Courtesy of the Pittsburgh Foundation.

October 19, 2020; Times Leader (Wilkes-Barre, PA)

The baseline for COVID-19’s economic impact on Pennsylvanian nonprofits is $708 million dollars, according to a recent excellent survey from the Pittsburgh Foundation, its coalition partners, and consulting firm Fourth Economy.

To be at all helpful as a research tool, surveys need to be mixed with other forms of data collection and response. For instance, the policy-oriented California Association of Nonprofits (CalNonprofits) showed “only half of [surveyed] nonprofits find their government partners helpful,” according to an August survey of approximately 1,000 nonprofits. This provides guidance for advocacy efforts that can help to change circumstances rather than simply document loss.

This bridging mechanism was used in the new report, Impacts of COVID-19 on Pennsylvania Nonprofits. This survey shows two percent of the state’s nonprofits weathering $612 million in decreased revenue and $95.3 million in new operating expenses. These findings raise questions about how much loss remains unreported and underrecognized by lawmakers, but the coalition behind this promising document have declared themselves committed for the duration.

In this case, Fourth Economy was tapped to conduct a survey and analyze COVID-19’s impact on Pennsylvania nonprofits. The survey was advised and promoted by a coalition led and funded by the Pittsburgh Foundation. Coalition organizations included the Community Foundation of Westmoreland County, the Pennsylvania Association of Nonprofit Organizations, the Forbes Funds, and the United Way of Southwestern Pennsylvania.

Survey data came from a voluntary sample of about 800 nonprofits from August 3–28. Of the responding nonprofits, 69 percent shared that the populations they served were “more diverse than average” for the state.

Topline findings from the survey showed 80 percent of nonprofits reported revenue losses, with small nonprofits hit hardest. Organizations with revenues under $100,000 lost 47 percent of anticipated 2020 revenues. Losses reduced according to size, with nonprofits over $10 million showing only seven percent in losses.

In terms of employment, the survey also showed 17 percent of nonprofit staff “were laid-off or had their pay reduced through the first half of 2020.” Surveyed nonprofits anticipate an eight percent increase in similar belt-tightening tactics by December 2020.

Most alarming was the balance presented for human service agencies: $64 million in cost increases and $255 million in revenue decreases, according to a release. This subsector represents 19 percent of survey respondents and seven percent of the impact on state human service agencies.

By showing some of the specificities of COVID’s economic impact, the coalition also sought to use the survey to close gaps in how state nonprofits access the Coronavirus Aid, Relief, and Economic Security (CARES) Act. This survey accompanies advocacy for Senate Bill 1254 and House Bill 2470 for the Nonprofit Economic Emergency Delivery System Grants (NEEDS) Program.

In Pennsylvania, “35 million in operating costs reported are not eligible for CARES Act funding,” the report states. Through the NEEDS Program, the state’s 8,500 human services nonprofits would receive funding to further their roles as “key determiners of basic quality of life in communities.”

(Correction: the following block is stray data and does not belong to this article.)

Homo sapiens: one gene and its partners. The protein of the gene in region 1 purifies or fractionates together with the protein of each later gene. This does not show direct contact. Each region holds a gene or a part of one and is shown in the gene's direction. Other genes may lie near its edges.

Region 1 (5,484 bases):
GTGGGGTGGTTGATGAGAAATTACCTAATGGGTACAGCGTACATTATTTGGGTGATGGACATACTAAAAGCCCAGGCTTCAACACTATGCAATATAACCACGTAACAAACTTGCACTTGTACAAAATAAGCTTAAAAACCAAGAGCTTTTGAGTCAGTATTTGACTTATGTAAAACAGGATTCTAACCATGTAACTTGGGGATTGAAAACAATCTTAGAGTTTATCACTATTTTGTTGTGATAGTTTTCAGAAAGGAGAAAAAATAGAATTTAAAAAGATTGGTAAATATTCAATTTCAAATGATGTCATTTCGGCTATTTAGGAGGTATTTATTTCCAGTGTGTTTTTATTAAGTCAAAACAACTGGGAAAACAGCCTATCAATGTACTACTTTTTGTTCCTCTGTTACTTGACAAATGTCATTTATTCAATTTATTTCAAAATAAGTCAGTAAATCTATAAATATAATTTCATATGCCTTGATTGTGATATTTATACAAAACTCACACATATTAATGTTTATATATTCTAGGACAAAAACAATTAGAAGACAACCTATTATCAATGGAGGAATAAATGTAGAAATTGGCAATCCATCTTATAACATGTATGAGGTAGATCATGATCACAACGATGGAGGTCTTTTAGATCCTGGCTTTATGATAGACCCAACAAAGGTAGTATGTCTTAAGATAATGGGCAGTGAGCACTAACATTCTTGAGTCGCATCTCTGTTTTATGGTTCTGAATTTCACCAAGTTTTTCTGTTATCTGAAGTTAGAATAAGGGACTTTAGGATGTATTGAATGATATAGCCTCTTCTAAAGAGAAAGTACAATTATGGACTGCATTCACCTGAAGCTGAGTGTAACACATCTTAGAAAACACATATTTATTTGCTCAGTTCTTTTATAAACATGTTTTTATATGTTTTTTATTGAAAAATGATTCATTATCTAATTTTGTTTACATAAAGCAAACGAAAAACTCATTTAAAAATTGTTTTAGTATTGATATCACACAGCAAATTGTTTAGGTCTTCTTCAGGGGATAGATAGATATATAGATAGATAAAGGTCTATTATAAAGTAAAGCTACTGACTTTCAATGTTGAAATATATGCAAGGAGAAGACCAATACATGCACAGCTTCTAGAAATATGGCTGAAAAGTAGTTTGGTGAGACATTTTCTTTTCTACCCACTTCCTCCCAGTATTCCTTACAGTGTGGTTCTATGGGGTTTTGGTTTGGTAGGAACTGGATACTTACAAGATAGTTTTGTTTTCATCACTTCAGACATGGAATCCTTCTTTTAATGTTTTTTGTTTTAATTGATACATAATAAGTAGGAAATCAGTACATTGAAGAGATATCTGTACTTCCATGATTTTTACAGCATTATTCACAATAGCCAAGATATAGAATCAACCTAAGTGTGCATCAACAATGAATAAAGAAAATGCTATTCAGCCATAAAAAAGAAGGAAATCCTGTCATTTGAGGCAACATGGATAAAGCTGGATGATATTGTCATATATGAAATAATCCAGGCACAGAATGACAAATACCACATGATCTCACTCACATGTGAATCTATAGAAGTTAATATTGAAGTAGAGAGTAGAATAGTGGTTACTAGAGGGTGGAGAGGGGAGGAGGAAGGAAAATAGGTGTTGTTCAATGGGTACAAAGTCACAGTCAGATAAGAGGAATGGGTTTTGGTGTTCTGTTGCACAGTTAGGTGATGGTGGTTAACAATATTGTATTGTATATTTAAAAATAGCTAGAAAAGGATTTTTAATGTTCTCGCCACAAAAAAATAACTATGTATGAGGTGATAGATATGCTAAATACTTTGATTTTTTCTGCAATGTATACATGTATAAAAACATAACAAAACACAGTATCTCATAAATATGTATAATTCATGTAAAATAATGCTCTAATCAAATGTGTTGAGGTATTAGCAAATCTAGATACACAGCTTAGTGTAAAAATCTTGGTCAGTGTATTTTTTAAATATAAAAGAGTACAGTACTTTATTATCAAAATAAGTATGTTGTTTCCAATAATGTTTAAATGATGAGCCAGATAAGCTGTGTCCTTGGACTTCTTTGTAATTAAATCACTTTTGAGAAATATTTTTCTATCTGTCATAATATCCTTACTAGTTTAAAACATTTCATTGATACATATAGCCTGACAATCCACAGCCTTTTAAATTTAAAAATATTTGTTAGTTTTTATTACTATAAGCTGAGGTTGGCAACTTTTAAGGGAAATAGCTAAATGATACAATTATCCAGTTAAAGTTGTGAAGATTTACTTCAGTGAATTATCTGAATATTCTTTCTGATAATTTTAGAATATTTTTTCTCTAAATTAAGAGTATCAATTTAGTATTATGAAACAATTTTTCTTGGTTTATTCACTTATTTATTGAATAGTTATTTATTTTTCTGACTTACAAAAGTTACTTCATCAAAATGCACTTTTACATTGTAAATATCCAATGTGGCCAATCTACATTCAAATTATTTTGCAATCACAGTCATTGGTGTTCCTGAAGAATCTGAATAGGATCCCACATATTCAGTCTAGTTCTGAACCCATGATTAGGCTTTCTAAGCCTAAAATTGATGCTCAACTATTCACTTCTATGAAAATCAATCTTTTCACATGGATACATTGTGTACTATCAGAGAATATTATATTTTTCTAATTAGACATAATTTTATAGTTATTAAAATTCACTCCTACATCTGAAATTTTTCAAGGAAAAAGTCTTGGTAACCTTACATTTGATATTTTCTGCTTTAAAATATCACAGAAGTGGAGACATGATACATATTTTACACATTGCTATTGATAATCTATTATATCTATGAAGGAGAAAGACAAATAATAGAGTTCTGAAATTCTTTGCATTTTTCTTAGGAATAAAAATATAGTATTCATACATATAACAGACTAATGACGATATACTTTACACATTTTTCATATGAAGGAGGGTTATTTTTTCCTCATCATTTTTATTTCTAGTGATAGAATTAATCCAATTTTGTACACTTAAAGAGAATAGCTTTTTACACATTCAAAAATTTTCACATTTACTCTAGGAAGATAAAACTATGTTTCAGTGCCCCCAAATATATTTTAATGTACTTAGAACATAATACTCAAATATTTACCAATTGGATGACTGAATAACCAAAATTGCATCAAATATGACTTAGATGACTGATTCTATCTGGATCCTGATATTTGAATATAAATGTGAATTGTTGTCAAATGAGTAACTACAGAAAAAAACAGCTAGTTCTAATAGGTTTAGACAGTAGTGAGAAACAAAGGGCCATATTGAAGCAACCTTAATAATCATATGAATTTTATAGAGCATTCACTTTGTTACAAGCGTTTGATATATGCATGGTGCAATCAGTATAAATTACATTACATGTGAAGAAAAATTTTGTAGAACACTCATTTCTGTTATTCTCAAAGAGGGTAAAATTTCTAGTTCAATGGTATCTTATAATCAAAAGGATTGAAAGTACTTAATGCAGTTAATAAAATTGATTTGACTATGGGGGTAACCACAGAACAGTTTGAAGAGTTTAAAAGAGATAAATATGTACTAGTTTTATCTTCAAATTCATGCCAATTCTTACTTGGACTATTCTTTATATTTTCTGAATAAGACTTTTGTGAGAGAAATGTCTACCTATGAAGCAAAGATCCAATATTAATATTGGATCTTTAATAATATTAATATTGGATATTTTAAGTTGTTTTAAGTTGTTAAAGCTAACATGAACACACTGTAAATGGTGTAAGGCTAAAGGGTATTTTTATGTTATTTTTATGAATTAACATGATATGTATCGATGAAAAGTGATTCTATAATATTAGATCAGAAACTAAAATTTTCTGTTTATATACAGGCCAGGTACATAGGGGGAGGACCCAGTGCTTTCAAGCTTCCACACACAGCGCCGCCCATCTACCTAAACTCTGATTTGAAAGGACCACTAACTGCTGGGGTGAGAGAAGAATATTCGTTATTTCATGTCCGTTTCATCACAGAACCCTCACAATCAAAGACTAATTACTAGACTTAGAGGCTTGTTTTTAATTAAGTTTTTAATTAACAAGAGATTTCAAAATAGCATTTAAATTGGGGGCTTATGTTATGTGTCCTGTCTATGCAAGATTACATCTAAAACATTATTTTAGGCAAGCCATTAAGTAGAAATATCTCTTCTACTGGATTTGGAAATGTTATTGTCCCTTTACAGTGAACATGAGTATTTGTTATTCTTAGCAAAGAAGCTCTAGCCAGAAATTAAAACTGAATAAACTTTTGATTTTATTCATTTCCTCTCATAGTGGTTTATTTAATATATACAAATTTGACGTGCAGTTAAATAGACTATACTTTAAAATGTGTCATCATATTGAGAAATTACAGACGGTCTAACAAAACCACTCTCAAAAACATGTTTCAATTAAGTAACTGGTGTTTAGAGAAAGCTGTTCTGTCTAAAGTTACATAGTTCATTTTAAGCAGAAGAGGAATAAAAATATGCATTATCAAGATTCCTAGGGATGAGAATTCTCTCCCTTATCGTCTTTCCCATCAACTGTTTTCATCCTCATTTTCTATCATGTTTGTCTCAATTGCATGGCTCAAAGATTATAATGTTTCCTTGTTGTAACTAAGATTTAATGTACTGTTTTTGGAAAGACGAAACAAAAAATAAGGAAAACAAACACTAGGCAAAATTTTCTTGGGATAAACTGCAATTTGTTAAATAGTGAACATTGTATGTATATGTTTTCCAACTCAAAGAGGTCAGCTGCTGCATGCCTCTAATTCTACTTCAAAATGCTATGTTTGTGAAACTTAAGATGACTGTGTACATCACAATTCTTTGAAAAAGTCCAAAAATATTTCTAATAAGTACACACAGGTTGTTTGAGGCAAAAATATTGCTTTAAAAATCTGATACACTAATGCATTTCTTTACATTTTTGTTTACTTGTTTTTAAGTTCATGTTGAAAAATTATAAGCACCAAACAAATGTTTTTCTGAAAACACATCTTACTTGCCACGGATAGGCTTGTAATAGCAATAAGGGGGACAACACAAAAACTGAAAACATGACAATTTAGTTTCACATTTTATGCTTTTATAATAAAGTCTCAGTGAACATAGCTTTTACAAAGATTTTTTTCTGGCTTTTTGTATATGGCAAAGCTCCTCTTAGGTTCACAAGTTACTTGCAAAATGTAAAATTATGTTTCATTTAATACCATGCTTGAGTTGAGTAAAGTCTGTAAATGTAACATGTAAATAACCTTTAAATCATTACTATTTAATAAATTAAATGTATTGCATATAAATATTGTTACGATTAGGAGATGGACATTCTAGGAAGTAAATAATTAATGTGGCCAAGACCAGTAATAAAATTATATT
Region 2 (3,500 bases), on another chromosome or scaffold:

Lisa Schroeder, president and CEO of the Pittsburgh Foundation, said in a release:

The increase in vulnerability for those nonprofits alone is significant, but the survey findings on the nonprofit sector overall should sound four alarms about the threat to the state’s economy and general quality of life. It is our hope that these findings are a call to arms for dedicated COVID relief to support the sector. Our ability to recover from this pandemic is very much dependent on the ability of nonprofits to continue their missions.

Of the state’s federal CARES Act $1 billion allocation, $200 million for the NEEDS Program is being requested to come from the COVID-19 Response Restricted Account of the Commonwealth Financing Authority. Each eligible nonprofit would receive a maximum of $500,000.

“While this is a preliminary study, and it makes a powerful case for a more in-depth investigation, so that we understand the points of greatest stress in the sector,” said Schroeder in a statement.

Reported statistics also included:

  • Nine out of 10 nonprofits reported some negative employment impacts.
  • Nonprofits estimate that 25 percent of the employees will experience layoffs or pay reductions by the end of the year.
  • 23 percent report increased demand for services.
  • 36 percent report more clients.
  • 37 percent report reduced or suspended services.
  • 48 percent report fewer clients.
  • 45 percent report event cancelations or delays.

These findings raise further questions, as good research tends to do, but the coalition has committed itself to understanding the greatest points of stress. This is a critical point: The Pennsylvania survey does a good job of segmenting where problems can be expected, but with the external environment in such chaos and facing such loss, it will be important to keep increasingly sophisticated data gathering efforts in motion.—Nicole Zerillo and Ruth McCambridge